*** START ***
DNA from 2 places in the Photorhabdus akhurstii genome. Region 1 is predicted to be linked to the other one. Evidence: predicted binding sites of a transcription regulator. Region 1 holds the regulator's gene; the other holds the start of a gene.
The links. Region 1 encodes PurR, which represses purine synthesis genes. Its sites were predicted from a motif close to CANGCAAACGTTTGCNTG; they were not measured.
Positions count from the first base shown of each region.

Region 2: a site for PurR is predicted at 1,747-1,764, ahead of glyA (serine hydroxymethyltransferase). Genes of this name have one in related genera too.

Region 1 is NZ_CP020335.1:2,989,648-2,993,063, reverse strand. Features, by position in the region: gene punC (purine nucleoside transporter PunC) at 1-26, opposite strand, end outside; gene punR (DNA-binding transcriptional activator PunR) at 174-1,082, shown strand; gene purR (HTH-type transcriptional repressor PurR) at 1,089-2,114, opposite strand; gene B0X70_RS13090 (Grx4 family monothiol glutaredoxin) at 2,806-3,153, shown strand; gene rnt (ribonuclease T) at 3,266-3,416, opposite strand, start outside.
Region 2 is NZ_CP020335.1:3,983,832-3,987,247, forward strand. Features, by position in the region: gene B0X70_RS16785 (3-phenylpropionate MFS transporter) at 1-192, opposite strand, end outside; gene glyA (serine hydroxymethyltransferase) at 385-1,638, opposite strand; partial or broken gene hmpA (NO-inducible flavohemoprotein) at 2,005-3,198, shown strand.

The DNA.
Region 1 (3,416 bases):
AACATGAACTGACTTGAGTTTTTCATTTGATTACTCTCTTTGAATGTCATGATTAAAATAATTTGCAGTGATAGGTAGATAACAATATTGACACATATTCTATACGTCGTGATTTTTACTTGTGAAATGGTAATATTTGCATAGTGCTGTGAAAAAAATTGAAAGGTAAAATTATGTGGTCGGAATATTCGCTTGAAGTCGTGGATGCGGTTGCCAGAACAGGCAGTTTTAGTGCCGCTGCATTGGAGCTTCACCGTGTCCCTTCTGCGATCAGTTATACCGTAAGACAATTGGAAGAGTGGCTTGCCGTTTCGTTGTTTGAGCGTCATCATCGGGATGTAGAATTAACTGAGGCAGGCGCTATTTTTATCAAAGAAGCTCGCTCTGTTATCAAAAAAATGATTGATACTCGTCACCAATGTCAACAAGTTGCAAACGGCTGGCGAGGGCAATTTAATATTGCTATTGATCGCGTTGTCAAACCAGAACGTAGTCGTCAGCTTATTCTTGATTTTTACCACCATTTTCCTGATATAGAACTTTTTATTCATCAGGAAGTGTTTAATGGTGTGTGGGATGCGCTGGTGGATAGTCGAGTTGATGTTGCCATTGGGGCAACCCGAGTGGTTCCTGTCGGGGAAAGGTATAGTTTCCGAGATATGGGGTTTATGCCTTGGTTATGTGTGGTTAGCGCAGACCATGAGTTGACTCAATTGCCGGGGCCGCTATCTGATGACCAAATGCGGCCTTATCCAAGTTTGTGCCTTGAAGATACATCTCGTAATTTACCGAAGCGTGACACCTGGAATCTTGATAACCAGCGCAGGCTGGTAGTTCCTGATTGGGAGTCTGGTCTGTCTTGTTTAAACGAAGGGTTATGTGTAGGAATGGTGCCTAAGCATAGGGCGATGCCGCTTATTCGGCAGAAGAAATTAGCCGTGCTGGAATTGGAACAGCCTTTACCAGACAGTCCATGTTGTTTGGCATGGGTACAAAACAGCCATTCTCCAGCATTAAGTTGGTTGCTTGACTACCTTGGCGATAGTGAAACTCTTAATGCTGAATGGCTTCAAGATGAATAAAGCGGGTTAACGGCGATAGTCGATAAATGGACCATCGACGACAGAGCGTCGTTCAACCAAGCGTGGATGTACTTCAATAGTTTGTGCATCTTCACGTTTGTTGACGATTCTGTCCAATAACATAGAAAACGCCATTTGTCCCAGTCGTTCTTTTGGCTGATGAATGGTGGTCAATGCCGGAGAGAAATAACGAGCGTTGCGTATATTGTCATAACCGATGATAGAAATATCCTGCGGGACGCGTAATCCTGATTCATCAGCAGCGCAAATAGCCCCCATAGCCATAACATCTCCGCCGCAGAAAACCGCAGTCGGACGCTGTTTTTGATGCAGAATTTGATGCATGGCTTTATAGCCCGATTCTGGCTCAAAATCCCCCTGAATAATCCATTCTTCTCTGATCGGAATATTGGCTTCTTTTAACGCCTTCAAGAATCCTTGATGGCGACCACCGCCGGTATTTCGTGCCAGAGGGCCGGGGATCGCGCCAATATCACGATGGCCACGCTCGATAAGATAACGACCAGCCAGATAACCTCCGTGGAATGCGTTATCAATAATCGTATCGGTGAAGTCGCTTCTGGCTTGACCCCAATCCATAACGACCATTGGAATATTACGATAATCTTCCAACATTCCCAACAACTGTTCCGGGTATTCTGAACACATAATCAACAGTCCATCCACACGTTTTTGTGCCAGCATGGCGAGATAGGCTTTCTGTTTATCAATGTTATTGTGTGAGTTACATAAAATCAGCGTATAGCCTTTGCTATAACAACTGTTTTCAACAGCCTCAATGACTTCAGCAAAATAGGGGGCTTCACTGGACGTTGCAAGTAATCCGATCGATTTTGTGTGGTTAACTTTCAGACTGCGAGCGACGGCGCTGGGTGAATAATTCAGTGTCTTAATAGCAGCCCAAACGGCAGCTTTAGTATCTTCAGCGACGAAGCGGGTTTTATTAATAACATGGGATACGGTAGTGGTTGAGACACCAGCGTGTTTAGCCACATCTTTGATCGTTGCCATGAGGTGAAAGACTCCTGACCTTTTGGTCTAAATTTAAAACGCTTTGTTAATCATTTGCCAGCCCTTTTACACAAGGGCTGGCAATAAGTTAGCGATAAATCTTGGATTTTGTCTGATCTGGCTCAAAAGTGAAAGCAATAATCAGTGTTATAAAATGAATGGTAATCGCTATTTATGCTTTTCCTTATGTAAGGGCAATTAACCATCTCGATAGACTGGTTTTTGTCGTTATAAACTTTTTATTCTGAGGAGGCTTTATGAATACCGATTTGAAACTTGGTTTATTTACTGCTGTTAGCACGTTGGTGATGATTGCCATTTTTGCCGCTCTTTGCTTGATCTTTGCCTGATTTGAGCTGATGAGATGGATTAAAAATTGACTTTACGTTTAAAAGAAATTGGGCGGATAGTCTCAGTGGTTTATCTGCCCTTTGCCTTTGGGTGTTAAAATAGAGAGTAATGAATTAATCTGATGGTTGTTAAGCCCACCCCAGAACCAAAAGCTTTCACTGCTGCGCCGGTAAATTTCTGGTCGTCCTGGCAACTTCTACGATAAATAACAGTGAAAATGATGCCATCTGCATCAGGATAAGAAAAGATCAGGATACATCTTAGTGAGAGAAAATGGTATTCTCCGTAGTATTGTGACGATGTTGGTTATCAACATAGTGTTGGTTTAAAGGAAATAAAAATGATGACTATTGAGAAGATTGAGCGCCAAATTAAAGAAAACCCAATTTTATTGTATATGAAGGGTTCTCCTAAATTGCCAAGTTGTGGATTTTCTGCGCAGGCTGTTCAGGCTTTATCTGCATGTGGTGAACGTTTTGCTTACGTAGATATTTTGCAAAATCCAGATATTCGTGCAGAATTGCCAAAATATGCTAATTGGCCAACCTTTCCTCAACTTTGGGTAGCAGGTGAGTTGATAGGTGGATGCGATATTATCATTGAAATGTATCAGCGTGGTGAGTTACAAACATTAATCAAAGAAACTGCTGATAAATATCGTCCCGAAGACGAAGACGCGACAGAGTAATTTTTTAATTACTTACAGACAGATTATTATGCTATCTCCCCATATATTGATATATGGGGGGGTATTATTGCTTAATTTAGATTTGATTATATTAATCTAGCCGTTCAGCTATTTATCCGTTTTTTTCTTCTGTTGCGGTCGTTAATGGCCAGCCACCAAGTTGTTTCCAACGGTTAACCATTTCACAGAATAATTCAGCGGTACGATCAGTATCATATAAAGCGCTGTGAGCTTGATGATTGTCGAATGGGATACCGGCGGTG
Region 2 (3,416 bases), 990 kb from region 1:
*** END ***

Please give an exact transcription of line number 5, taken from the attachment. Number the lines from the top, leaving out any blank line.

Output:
Region 1 is NZ_CP020335.1:2,989,648-2,993,063, reverse strand. Features, by position in the region: gene punC (purine nucleoside transporter PunC) at 1-26, opposite strand, end outside; gene punR (DNA-binding transcriptional activator PunR) at 174-1,082, shown strand; gene purR (HTH-type transcriptional repressor PurR) at 1,089-2,114, opposite strand; gene B0X70_RS13090 (Grx4 family monothiol glutaredoxin) at 2,806-3,153, shown strand; gene rnt (ribonuclease T) at 3,266-3,416, opposite strand, start outside.